RuakhTALK 23:32, 14 June 2008 (UTC)
  7. Symbol support vote.svg SupportRuakhTALK 17:12, 14 June 2008 (UTC)
  8. Symbol support vote.svg Support EncycloPetey 00:37, 15 June 2008 (UTC) While there are aspects of the vote and proposal I'm not fully satisfied with, the current version seems like a workable starting point for consensus. --EncycloPetey 00:37, 15 June 2008 (UTC)
  9. Symbol support vote.svg Support —Stephen 12:55, 15 June 2008 (UTC)
  10. Symbol support vote.svg Support sewnmouthsecret 18:38, 16 June 2008 (UTC)
  11. Symbol support vote.svg Support DAVilla 04:14, 17 June 2008 (UTC) In the singular cases, it might make sense to use "proper noun" as a context tag instead of listing it in the heading. (Edited. DAVilla)
    I've given that idea some thought, and think that it would look too much like usage information to users. That is a "proper" tag would look like the opposite of "slang", and would likely confuse ELs, even if we used the full proper noun on the definition line. Personally, I think the distinction between what we call a proper noun and a common noun is at least as significant as the difference between a common noun and a pronoun. The grammar of a proper noun is actually closer to that of a pronoun than to a common noun. --EncycloPetey 20:35, 17 June 2008 (UTC)
    Hmmm... yeah, maybe not. DAVilla 20:52, 18 June 2008 (UTC)
  12. Symbol support vote.svg Support Rod (A. Smith) 21:14, 18 June 2008 (UTC) I'm not certain we need to keep the distinction between nouns and proper nouns, but this vote isn't about that. Given that we do distinguish between them, this proposal seems quite sensible to me. Rod (A. Smith) 21:14, 18 June 2008 (UTC)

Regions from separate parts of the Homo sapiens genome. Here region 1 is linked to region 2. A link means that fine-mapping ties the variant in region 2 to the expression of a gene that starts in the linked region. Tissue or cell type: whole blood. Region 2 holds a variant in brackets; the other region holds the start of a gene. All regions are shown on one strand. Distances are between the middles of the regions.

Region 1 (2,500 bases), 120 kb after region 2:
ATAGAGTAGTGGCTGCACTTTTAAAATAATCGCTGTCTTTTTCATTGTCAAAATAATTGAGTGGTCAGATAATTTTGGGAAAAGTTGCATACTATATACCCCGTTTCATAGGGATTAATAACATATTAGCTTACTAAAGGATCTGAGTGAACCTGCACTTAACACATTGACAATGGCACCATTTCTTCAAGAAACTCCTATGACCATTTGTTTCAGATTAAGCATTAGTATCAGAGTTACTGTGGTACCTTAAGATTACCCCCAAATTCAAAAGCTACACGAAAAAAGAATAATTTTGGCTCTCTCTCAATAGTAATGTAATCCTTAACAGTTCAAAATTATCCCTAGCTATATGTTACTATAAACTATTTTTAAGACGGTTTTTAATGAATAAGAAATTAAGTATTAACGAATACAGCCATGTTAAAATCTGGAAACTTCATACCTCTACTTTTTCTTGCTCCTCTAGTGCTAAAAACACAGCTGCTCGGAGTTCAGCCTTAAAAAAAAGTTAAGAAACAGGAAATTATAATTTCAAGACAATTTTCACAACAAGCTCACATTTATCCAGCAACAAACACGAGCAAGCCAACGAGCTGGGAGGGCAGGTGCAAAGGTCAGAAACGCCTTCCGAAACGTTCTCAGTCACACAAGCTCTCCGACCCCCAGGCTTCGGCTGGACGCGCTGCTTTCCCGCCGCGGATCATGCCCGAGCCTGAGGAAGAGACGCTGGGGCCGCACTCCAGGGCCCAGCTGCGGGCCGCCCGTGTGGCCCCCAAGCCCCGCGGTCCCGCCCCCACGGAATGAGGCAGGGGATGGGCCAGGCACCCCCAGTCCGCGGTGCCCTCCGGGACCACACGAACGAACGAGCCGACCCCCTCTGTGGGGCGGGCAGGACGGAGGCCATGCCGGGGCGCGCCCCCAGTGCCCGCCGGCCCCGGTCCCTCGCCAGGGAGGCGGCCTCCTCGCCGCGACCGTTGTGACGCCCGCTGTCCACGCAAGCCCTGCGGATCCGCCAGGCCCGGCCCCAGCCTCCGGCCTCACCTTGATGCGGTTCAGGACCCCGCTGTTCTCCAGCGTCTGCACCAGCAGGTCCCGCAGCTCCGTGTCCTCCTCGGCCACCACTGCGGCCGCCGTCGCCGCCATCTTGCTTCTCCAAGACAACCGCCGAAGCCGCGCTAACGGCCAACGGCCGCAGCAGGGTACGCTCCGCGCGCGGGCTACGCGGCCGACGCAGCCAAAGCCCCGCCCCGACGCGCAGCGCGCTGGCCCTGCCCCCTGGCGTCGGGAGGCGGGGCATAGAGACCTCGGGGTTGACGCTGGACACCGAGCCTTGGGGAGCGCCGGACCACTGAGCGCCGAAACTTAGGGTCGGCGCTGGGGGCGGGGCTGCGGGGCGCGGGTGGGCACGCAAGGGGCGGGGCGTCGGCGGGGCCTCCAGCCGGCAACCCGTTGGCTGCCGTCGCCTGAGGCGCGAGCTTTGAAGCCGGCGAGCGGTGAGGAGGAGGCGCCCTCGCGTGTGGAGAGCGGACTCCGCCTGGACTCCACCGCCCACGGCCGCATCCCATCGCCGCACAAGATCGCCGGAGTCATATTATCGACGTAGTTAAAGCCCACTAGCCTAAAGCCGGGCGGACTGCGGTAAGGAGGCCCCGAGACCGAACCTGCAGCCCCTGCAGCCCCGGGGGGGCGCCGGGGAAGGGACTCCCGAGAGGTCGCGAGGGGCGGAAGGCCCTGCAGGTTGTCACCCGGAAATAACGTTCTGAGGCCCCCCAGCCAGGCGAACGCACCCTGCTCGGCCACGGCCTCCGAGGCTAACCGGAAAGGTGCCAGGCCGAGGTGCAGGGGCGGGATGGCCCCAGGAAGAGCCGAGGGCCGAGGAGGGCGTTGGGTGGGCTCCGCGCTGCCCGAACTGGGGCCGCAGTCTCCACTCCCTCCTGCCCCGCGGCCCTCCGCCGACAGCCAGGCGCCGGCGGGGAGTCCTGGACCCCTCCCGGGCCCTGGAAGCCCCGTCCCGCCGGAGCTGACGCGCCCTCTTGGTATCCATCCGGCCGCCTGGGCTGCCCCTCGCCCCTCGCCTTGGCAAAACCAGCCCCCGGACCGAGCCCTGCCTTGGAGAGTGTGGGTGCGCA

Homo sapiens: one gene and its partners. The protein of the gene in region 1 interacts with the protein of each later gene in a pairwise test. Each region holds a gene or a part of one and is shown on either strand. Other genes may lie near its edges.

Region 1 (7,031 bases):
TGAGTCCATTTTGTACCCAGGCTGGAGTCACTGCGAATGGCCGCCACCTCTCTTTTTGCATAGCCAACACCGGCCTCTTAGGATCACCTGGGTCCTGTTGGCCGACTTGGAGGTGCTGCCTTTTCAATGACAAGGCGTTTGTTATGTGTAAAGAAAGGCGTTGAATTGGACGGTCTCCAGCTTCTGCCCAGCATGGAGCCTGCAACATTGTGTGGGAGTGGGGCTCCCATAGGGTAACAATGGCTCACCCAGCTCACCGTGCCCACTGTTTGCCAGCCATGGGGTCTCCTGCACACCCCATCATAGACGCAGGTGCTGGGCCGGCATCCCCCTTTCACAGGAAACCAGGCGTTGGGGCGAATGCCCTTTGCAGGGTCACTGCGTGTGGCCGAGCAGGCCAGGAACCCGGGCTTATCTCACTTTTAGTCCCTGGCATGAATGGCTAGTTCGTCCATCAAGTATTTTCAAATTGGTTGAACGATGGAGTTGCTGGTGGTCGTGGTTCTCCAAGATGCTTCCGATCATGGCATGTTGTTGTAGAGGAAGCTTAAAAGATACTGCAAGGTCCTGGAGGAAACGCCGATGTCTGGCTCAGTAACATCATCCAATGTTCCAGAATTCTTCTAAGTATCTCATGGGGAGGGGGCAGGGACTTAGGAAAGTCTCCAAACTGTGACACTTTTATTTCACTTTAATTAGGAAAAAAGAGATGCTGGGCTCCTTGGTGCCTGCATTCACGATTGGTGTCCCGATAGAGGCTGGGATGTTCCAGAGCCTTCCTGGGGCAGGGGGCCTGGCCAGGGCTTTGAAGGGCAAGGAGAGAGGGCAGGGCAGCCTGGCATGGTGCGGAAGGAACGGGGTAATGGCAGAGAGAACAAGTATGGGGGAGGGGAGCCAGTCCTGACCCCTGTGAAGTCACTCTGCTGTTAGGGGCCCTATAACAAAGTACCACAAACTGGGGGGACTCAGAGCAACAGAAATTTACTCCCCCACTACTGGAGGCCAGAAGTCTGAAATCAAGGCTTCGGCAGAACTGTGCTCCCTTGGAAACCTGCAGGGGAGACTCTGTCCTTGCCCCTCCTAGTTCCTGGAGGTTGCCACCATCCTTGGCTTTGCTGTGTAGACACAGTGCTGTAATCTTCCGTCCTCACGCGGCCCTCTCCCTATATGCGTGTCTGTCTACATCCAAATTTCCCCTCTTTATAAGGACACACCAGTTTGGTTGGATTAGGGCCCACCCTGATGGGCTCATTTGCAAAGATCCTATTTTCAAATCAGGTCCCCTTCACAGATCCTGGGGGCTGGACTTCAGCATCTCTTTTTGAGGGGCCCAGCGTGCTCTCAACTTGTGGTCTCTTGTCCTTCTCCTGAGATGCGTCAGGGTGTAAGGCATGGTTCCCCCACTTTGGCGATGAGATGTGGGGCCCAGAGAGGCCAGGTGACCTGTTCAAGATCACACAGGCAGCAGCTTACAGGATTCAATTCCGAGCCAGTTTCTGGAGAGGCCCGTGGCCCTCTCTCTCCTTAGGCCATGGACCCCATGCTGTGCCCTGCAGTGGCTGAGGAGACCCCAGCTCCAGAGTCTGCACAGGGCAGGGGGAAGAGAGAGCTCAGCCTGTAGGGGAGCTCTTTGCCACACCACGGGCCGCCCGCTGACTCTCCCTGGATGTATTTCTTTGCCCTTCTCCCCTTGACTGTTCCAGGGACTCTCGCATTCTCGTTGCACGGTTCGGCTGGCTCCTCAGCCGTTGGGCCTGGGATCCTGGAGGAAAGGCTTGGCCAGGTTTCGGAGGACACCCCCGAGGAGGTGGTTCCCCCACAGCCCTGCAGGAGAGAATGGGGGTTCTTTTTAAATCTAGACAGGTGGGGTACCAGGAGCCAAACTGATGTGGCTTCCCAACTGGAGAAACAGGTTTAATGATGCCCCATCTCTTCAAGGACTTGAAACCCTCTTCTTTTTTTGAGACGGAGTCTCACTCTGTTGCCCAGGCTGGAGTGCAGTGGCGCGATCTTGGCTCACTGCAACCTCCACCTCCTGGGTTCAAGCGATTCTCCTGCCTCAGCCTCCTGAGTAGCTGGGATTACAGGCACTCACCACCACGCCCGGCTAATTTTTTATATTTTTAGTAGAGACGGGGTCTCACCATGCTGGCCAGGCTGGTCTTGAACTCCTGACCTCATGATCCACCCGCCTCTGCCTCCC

13. Symbol support vote.svg Support Whether or not this vote passes, Jesuses will be kept because it's the plural of the non-proper Noun sense which I added to Jesus some time ago. Language Lover 02:27, 14 July 2008 (UTC)


  1. Symbol oppose vote.svg Oppose Dodde 23:24, 10 June 2008 (UTC) -- Agreeing to the analyze, but opposing to the solution. Counter-proposal: 1) Never add separate headers for common noun uses of the proper nouns (that means "no plural pages" and "no extra headings on main pages"). and 2) Add a template or link explaining this Proper noun-to-common noun-uses to each proper noun article (making plurals of common noun senses searchable and explained in a way that takes much less work, but will be more clear and easy to work with).